A prenatal ultrasound test can definitively reveal whether a human who is safely developing in the womb is male or female. And since the early days of humanity, long before ultrasounds had come about, people have known that each human baby is either a male or female. A person is one or the other, but not both at the same time.
This obvious fact has been accepted over time and backed up by science. However, the Environmental Protection Agency (EPA) somehow thinks it can bypass reality and long-accepted societal standards to create its own definitions and policies on how gender is defined.
“Gender identity is ‘[o]ne’s innermost concept of self as male, female, a blend of both or neither—how individuals perceive themselves and what they call themselves,’” the EPA claims. The problem is that this is utterly false. One does not determine one’s own gender; one is born as one gender, not a mixture of both male and female. Gender is not based on one’s “innermost concept of self.” A person can no more determine what gender (or mix of genders) they are than what race they are. This is obvious fact, backed up by such biological realities as gender-based anatomical characteristics, traits and hormones.
The EPA is collecting data from its employees through the Sexual Orientation Gender Identity (SOGI) program, asking them to voluntarily provide information on their sexual orientation and on whether they identify as male, female or a combination of both genders.
In addition to spreading the lie that a person can be a hybrid of both male and female at the same time, the EPA indicates that a person can identify with no gender at all. Not too many years ago, this type of idea would have been considered preposterous and laughable. But now, people in the federal government distribute ideas like these with straight faces.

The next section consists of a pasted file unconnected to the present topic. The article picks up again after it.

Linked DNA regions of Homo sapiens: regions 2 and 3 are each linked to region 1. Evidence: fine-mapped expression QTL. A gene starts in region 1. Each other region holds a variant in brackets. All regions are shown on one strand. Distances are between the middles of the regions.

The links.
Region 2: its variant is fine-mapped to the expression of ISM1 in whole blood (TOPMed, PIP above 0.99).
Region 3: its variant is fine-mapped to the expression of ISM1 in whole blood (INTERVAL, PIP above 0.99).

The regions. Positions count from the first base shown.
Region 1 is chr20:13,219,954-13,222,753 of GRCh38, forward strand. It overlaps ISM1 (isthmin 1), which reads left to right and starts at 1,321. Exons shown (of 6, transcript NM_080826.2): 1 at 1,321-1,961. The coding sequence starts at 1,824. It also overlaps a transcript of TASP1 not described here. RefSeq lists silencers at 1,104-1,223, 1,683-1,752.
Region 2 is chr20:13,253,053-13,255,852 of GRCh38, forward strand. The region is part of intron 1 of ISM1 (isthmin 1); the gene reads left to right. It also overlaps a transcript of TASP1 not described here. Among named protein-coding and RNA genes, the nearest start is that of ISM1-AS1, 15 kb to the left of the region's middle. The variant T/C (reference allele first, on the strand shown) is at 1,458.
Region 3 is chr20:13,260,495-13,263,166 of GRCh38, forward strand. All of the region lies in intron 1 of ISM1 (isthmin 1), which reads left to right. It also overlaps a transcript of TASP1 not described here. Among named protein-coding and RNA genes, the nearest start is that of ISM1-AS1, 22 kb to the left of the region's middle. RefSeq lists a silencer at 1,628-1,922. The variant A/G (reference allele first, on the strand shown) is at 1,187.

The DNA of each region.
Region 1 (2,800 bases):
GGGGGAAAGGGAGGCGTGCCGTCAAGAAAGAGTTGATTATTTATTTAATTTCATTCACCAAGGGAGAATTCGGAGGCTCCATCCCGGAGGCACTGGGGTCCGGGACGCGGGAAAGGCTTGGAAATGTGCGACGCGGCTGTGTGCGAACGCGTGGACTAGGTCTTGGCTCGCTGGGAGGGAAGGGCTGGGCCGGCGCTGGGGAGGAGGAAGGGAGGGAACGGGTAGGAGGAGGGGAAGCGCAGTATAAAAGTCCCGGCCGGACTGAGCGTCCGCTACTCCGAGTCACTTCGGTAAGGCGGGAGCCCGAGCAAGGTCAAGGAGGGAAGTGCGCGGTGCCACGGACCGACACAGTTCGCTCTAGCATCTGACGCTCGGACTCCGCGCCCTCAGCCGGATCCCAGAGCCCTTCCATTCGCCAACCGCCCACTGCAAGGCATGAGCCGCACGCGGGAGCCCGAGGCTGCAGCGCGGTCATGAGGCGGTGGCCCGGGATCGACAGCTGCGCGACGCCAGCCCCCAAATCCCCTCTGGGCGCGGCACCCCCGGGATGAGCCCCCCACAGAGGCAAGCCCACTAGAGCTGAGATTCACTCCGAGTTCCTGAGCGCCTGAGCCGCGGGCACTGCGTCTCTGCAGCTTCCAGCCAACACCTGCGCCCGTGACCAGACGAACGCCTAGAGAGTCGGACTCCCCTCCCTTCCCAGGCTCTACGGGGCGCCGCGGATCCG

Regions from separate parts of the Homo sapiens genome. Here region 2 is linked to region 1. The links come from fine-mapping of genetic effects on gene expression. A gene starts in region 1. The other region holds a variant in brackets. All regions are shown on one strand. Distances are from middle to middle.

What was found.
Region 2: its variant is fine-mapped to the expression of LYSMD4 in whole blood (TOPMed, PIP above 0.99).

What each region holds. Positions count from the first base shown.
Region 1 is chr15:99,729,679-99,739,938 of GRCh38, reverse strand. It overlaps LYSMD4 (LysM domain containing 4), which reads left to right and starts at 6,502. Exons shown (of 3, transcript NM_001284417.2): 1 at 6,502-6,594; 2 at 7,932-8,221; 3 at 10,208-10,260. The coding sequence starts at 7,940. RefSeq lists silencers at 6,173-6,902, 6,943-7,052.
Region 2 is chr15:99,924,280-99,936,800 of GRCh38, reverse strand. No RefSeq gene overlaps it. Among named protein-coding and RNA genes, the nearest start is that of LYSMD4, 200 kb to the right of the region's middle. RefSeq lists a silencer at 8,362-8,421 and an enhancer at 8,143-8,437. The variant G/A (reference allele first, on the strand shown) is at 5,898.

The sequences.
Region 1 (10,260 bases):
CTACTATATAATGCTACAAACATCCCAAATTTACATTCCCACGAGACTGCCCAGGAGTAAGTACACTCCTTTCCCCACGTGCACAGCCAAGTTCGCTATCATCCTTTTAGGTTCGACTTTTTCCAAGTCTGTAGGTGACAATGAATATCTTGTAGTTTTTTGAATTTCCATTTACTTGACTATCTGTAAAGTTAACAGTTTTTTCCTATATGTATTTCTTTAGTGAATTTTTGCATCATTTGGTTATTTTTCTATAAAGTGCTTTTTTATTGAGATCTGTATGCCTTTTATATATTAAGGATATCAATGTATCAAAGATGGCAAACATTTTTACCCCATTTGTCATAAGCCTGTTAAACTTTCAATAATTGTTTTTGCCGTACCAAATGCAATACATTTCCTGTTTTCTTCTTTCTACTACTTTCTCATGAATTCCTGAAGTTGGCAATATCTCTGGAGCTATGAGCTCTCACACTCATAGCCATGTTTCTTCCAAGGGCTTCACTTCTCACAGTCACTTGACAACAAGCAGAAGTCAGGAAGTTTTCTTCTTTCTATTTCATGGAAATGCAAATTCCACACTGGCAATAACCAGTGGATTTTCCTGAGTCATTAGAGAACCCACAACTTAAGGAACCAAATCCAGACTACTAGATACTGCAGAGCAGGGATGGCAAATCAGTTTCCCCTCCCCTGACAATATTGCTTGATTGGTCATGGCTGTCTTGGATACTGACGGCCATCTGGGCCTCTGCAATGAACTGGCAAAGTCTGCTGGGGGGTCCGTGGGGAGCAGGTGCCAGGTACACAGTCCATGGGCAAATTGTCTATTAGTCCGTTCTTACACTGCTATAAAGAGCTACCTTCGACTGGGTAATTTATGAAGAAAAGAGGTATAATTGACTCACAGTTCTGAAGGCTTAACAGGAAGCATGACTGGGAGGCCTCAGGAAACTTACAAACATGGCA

The program was originally carried out just in the Midwest region of the country, and has recently become a national information-gathering initiative. By 2017, it is expected that the EPA will collect gender identity and sexual orientation information not just from employees, but also from those applying for jobs within the powerful federal agency.
The EPA’s goal in gathering this information from employees and candidates nationwide is to create more inclusive workplaces, and it believes that having this intimate information is essential for workplaces to be inclusive of all gender identifications and sexual orientations.
Matt Fritz, the EPA’s chief of staff, claimed in an announcement that the SOGI information would be an “important resource for developing workforce engagement strategies and improving organizational performance.” However, it is unclear how knowing about employees’ gender identifications and sexual orientations would accomplish those lofty objectives.
Collecting such personal and private information about employees should be a concern to everyone, especially considering that it is not clear how the EPA would handle the information, how it would use the information at some point in the future, and whether it would manage to keep the information private. With the reality of cyber attacks today, it is not guaranteed that the information would stay under lock and key.
The people at the EPA who are grossly misleading others when it comes to facts about gender need to emerge from their delusions and live in reality. The sooner it realigns such skewed thinking with the real world, the more effective the EPA will be at getting back to its real job of protecting our environment.